This guide will explain how you can protect formulas without protecting worksheets in Excel.
You can protect cells with formulas to prevent other users from changing the contents of these cells. Locking formulas can help prevent users from breaking trackers or tables that rely on multiple formulas to function.
Let’s take a look at a common use case where we need to protect formulas without protecting worksheets in Excel.
Suppose you have a spreadsheet that functions as an expense tracker. The user is free to input new expenses into the sheet while some columns or cells compute or derive other values from user input.
For example, you can have the user input a list of expenses and their corresponding dollar amounts. Another cell contains a formula that computes the total amount spent or indicates which expense is the largest.
Since you want to share the expense tracker as a template, you would like to control which cells the user is allowed to edit. Cells meant for user input should remain editable. Meanwhile, cells that include formulas should be protected. How can this be done in Excel?
We can use cell formatting to indicate which cells are to be locked when protected. Cells with the Locked option in their cell formatting will be uneditable once the sheet owner adds worksheet protection.
This use case is just one way we can take advantage of protecting formulas without protecting the entire worksheet in Excel. This guide should be useful for any sheet that relies heavily on formulas.
We now know when it’s useful to protect formulas without protecting the worksheet in Excel. Let’s take a closer look at an actual sample spreadsheet that uses protected formulas.
A Real Example of Protecting Formulas Without Protecting Worksheets in Excel
Let’s take a look at a real example of an Excel spreadsheet that protects only cells with formulas. Since the entire worksheet is not protected, users should still be able to edit cells that do not contain a formula.
In the example below, we have a spreadsheet that keeps track of expenses. The cells that include a formula are the cells that compute the percentage and the cell that computes the total amount of expenses included in the table.
Using cell formatting and the Go To Special tool, we’re able to set up the worksheet so that the user cannot edit the cells that include formulas. The user, however, is still free to add more expenses by filling in the first and second columns.
You can make your own copy of the spreadsheet above using the link attached below.
If you’re ready to protect formulas without protecting worksheets in Excel, follow our guide in the next section!
How to Protect Formulas Without Protecting Worksheets in Excel
This section will guide you through each step needed to start protecting formulas without needing to protect the entire worksheet in Excel. You’ll learn how we can use cell formatting to indicate which cells should be locked. You will also understand how to use Excel’s Go To Special tool to find cells with formulas in them.
Follow these steps to start protecting cells with formulas:
- First, select the entire worksheet by pressing Ctrl + A.
- Once the entire worksheet is selected, we should make sure every cell is unlocked by default. Access the Format Cells dialog by pressing Ctrl + 1. Under the Protection tab, make sure the Locked option is unchecked.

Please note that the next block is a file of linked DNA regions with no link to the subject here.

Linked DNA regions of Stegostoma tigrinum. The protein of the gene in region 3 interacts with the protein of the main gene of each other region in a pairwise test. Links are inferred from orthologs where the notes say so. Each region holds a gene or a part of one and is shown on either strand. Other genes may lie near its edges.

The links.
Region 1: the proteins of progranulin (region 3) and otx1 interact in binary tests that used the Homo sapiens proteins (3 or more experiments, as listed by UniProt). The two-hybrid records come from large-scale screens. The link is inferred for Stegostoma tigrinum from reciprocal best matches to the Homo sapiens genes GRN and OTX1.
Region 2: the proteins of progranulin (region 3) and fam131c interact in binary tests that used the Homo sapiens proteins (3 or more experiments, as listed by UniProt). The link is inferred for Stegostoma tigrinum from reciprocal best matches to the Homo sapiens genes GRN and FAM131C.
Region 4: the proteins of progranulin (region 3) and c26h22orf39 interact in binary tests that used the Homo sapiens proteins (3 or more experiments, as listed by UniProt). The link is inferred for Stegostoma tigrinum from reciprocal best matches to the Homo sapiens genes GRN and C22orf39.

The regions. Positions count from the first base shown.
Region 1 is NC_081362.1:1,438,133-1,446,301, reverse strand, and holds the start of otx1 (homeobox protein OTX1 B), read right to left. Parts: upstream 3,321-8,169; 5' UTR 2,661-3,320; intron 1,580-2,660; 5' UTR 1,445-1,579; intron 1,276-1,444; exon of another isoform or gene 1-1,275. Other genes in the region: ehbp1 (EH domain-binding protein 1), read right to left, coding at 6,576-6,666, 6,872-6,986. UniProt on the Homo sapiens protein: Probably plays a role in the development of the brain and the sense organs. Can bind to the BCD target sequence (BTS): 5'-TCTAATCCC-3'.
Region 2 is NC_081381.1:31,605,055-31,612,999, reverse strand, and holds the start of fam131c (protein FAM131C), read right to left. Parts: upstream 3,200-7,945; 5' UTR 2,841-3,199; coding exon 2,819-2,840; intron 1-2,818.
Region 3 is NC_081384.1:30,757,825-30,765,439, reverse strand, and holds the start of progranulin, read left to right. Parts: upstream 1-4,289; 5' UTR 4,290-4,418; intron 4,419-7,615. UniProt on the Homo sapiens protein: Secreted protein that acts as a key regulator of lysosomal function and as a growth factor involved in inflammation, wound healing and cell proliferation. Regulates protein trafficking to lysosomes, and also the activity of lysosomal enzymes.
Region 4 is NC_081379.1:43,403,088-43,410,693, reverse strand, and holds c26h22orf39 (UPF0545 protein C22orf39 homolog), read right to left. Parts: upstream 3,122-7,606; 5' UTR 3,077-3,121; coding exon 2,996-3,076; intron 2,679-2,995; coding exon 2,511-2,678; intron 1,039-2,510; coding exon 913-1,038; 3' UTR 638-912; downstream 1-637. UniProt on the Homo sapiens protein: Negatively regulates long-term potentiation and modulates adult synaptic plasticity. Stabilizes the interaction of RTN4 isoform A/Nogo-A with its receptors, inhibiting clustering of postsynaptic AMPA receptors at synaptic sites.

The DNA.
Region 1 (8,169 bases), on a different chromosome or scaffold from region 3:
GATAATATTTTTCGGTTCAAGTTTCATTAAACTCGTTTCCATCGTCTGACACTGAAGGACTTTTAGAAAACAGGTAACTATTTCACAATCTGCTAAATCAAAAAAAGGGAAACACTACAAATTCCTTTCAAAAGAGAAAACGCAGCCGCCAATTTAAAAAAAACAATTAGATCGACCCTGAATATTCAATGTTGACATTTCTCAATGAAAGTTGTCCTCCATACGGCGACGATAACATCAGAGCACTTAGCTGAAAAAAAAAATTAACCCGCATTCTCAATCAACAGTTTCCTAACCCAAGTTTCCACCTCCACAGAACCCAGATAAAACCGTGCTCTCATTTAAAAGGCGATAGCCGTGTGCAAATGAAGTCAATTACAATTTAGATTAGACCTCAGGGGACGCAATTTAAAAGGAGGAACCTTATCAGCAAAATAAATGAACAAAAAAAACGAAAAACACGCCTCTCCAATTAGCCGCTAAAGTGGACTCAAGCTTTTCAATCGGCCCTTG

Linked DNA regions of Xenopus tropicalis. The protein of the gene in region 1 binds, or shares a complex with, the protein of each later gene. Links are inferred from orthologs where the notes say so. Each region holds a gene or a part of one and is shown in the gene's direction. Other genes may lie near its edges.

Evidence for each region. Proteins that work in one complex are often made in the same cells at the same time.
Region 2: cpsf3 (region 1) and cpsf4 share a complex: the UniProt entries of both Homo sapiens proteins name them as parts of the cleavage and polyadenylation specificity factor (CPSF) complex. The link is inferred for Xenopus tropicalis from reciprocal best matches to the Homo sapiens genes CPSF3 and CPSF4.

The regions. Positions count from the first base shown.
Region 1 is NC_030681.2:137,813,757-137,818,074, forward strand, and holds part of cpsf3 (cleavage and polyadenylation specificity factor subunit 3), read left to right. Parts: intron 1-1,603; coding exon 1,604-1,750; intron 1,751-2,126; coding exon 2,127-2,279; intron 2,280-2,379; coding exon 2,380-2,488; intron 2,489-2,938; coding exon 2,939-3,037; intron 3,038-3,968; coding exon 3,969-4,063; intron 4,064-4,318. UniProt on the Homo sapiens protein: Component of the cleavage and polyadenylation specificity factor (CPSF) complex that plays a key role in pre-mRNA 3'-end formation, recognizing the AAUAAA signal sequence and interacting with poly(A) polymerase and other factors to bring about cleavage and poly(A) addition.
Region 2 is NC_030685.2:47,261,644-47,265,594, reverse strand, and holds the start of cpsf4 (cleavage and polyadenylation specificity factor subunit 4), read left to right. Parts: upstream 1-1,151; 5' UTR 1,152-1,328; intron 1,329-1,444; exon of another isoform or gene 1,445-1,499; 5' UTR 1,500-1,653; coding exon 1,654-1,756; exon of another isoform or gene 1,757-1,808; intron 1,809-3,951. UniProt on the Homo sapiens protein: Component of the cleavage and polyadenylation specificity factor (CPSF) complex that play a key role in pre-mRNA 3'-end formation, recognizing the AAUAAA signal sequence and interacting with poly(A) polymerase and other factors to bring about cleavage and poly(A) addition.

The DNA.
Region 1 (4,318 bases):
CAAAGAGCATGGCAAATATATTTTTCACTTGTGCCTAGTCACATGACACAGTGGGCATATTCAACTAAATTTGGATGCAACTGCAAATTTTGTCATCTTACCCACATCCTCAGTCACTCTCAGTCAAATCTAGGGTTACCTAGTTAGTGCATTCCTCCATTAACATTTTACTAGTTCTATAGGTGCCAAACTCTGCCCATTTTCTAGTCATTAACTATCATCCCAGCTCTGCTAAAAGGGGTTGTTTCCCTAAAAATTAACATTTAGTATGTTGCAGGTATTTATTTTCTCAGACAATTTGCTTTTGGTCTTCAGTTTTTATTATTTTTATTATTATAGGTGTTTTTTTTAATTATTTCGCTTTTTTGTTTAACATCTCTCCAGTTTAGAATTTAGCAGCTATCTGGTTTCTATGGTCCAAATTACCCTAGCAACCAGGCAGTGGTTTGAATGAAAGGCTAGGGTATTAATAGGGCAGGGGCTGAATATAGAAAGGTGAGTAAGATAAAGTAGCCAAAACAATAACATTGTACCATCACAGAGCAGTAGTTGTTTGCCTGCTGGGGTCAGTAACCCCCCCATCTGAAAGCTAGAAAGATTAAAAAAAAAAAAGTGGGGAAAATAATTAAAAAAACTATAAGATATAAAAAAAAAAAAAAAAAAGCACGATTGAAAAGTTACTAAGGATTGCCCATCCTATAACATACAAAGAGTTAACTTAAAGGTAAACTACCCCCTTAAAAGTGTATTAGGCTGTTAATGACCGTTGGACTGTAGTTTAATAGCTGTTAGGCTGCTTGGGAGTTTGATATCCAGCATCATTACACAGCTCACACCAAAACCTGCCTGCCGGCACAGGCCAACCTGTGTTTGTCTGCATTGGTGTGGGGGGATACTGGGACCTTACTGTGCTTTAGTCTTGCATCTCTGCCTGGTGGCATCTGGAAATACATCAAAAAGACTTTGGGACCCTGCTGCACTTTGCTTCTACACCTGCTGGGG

- Next, head to the Home tab. Click on the ‘Go To Special‘ tool under Find & Select.
- The Go To Special function allows the user to select all cells with a property. In this case, we want to select all cells with formulas. This example will also include formulas that return any value. Click on OK to return the selection.
- All cells in your spreadsheet with formulas should now be selected.
- Type Ctrl + 1 again to access the Format Cells dialog box. Head to the Protection tab and check the Locked option. Click on OK to apply these changes.
Since these changes are only applied to cells with formulas, protecting the worksheet will only lock these cells.
- Next, go to the Review tab and click on the Protect Sheet option.
- The Protect Sheet dialog box will ask you to add a password to unprotect the sheet if needed. Check the options for all users to select both locked and unlocked cells. Click on OK to protect the worksheet.
- When you try to edit locked cells, an error pop-up should now appear, warning that the cell is currently locked.
- Users can still edit non-formula cells. In the example below, we can add a new expense category to our expense tracker.
Frequently Asked Questions (FAQ)
- Can we also hide the formula used in a cell?
Besides locking cells, users also have the option to hide the formulas themselves. In the Format cells, check the Hidden option under the Protection tab. If the user protects the sheet, all cells with the Hidden formatting will keep the formulas hidden from view.
This step-by-step guide should be all you need to begin protecting formulas without protecting worksheets in Excel. Our guide shows how easy it is to use cell formatting options to indicate which cells to lock when a worksheet is protected.
Locking specific cells using the Protect Worksheet and cell formatting is just one way you can keep your spreadsheets more secure. With so many other Excel functions available, you can surely find one that suits your use case.
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